The orca show may be a hit with tourists, but SeaWorld San Diego may soon need to free Shamu from life in a watery cell. California Assemblyman Richard Bloom wants to ban keeping killer whales in captivity for entertainment — and if he succeeds, the Shamu spectacle is one show that will not go on. I sure love my state sometimes.
Bloom got a wake-up call after watching the movie “Blackfish,” which probes into the psychology of orcas like Tilikum, who killed a trainer at SeaWorld Orlando in 2010. Despite the sinister name, killer whales don’t usually hurt people in the wild; they only become aggressive toward humans when confined to unnatural spaces.
“I found [“Blackfish”] very, very alarming,” Bloom told the LA Times. “Seeing the images and hearing the various testimonies of folks who’ve been formerly employed by SeaWorld, the marine mammal scientists and the orcas themselves was really striking and it did affect me.”
After watching the documentary, Bloom did his own investigating to confirm that, yes, killer whales are quite miserable in aquariums.
“Shamu,” by the way, is a stage name for many orcas in SeaWorld shows. The original Shamu died in 1971, after just six years in captivity.
Why SeaWorld Should Stop Holding Orcas Captive
PETA has a website called SeaWorldofHurt.com that spells out the issue pretty well. In captivity, orcas live about half as long as they would in the wild. In their natural habitats, they swim up to 100 miles a day; at SeaWorld San Diego and other aquariums, they’re in a tank that would feel a lot like a bathtub to you or me. The cramped conditions often cause their dorsal fins to collapse, which only happens to sick or injured orcas in the wild.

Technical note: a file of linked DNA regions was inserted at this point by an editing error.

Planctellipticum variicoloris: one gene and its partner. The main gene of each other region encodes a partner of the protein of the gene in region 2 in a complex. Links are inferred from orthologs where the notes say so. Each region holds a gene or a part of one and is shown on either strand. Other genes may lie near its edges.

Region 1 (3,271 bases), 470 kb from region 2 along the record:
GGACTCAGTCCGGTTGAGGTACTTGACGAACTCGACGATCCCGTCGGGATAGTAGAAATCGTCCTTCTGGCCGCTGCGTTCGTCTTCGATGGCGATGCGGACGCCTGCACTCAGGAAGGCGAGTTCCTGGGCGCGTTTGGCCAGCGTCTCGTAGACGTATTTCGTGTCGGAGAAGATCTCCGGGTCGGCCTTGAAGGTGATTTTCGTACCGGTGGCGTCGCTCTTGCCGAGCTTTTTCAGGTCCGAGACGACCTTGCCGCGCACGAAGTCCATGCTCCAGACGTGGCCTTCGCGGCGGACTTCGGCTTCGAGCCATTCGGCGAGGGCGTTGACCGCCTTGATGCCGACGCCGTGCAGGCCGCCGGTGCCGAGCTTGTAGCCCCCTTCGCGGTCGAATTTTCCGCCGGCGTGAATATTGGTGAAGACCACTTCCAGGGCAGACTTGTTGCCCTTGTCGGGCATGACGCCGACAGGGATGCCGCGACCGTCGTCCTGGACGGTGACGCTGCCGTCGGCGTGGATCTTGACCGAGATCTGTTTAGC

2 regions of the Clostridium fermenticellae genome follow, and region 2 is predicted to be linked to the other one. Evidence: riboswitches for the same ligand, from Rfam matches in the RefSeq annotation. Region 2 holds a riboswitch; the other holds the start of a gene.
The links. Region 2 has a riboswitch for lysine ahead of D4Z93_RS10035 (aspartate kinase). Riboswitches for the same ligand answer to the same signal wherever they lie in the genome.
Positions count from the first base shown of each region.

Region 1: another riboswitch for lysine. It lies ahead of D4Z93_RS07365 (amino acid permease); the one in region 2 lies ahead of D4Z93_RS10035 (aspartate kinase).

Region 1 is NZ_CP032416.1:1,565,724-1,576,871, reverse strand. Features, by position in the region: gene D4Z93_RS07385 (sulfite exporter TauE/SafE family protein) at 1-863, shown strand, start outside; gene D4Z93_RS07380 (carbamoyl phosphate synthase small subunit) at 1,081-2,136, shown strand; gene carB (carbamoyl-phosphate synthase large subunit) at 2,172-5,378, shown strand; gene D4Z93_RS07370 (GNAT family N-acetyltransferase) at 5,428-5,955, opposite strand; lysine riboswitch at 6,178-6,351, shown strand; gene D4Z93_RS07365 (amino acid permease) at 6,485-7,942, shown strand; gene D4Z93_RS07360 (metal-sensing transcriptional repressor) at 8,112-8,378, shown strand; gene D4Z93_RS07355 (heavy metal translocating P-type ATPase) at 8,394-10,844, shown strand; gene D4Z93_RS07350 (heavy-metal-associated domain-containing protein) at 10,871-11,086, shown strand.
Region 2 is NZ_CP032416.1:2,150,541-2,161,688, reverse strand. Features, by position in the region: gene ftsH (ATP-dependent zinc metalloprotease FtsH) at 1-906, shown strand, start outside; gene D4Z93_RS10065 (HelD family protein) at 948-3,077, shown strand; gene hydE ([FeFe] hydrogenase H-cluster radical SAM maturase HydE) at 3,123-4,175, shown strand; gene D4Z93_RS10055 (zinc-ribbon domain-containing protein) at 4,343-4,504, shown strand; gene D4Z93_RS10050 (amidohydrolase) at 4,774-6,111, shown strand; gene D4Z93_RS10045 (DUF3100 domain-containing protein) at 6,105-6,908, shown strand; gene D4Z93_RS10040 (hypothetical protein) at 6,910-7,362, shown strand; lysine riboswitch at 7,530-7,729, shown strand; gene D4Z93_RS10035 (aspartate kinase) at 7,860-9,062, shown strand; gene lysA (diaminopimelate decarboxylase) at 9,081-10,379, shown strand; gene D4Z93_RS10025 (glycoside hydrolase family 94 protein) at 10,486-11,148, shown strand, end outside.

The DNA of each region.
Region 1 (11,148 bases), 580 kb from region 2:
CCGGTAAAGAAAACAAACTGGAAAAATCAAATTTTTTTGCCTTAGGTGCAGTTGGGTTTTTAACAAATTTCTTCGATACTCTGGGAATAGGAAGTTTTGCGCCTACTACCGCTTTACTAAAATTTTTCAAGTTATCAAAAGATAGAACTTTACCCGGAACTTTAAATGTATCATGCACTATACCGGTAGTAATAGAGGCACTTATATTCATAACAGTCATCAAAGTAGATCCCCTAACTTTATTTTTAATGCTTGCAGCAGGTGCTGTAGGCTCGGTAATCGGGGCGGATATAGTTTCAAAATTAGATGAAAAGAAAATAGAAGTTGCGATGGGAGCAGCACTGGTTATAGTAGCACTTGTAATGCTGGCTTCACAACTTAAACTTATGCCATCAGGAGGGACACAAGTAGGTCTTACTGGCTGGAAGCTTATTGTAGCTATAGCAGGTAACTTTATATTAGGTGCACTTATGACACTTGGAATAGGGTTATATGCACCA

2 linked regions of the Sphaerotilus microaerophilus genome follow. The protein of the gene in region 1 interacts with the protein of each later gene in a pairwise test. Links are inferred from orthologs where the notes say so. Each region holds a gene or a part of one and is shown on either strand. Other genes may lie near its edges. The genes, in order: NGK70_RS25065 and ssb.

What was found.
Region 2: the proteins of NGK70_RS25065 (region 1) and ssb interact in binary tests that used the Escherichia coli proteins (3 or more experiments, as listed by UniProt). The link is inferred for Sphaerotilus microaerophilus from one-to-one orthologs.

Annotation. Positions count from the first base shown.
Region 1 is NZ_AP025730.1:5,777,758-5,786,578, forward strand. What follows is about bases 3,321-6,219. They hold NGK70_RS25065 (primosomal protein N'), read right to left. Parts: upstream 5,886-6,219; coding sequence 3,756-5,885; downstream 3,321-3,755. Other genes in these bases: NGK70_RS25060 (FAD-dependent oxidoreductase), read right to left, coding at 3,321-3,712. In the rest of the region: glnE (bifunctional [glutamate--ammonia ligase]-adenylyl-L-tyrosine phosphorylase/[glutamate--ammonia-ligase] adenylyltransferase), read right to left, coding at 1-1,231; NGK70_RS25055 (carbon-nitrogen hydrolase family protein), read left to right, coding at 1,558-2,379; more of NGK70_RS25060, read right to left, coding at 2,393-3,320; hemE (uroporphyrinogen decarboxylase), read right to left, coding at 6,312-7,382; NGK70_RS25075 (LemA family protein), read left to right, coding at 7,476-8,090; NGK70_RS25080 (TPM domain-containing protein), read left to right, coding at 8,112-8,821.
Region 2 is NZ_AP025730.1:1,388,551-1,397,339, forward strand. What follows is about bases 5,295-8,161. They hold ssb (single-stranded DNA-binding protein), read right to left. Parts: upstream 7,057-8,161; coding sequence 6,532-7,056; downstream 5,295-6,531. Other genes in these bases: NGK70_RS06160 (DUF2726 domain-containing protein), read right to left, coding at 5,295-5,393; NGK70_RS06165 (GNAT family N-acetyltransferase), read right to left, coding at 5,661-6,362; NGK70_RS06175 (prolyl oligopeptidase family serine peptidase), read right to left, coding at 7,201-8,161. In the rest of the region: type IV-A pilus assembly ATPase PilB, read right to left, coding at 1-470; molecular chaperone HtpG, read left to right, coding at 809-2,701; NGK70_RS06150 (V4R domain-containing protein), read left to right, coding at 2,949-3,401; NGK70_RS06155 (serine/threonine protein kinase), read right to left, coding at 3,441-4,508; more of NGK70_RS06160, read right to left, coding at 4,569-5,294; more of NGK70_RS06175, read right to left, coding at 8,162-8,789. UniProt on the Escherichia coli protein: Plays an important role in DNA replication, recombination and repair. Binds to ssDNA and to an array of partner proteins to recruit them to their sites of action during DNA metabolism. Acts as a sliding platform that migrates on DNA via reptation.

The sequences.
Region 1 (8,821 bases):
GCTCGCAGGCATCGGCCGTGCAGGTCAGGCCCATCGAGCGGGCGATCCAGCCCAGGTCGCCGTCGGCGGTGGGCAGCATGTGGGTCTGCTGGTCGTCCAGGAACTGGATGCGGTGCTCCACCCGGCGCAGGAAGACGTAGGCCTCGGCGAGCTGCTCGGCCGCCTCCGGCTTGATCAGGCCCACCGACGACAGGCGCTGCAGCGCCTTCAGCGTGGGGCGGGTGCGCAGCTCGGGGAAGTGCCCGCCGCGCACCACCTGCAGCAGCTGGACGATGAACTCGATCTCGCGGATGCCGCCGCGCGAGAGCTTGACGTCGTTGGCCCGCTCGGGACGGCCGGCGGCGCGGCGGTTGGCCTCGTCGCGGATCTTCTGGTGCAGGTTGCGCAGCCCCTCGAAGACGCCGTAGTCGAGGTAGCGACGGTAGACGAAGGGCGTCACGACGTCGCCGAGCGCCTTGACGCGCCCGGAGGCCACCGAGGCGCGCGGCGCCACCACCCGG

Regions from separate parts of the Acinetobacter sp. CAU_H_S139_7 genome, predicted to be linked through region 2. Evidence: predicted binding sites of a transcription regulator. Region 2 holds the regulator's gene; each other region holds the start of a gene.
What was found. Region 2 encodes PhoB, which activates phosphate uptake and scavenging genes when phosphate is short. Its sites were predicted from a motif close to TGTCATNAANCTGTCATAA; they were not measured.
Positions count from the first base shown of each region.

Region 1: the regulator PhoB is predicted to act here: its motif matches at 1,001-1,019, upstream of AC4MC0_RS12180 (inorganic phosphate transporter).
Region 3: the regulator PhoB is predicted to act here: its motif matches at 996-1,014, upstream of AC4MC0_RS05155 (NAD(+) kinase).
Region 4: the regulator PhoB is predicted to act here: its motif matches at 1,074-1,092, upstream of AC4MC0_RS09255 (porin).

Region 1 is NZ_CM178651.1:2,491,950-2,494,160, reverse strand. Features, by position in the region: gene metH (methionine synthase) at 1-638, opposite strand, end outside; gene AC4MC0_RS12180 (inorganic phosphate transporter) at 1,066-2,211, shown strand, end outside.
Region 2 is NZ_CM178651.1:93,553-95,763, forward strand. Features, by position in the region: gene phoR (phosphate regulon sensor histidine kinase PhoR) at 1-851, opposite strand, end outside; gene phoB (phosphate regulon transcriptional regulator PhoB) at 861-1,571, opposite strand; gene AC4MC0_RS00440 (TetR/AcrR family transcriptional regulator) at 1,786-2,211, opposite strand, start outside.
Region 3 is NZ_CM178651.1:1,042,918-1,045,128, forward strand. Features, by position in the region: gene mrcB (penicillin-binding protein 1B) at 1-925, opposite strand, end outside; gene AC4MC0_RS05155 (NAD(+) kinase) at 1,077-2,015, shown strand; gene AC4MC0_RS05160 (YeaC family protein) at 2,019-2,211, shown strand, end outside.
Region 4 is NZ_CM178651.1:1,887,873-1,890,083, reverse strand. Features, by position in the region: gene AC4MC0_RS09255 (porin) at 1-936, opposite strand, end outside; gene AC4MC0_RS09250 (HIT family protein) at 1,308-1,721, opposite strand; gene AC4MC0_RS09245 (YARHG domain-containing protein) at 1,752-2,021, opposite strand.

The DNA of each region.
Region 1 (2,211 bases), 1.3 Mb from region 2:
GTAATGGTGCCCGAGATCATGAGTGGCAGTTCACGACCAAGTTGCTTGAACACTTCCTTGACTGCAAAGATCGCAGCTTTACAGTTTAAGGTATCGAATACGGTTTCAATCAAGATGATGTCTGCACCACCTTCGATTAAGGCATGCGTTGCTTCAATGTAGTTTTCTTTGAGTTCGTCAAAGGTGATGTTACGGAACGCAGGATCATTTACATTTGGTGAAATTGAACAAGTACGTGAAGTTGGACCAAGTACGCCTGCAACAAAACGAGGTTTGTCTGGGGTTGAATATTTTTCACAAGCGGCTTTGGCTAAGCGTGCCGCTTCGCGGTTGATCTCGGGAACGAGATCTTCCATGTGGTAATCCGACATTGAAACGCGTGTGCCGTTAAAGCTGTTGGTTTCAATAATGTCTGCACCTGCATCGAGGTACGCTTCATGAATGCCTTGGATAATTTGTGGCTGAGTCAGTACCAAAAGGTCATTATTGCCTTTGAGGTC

Held in aquariums with other orcas, frustrated killer whales sometimes get into bloody fights with their tank-mates, and are unable to simply swim away to keep the peace. These fights probably wouldn’t happen in the wild, and cause serious injuries and death.
Help Stop SeaWorld San Diego from Confining Orcas
By telling California lawmakers you support the ban, you help free orcas in SeaWorld San Diego and send a message to aquariums across the nation. SumOfUs.org has a petition to help pass the Orca Welfare and Safety Act, and you can sign online. I did, and I hope to see California lead to the way toward a future that doesn’t exploit and imprison wild creatures for our own amusement.
photo credit: limowreck666 via photopin cc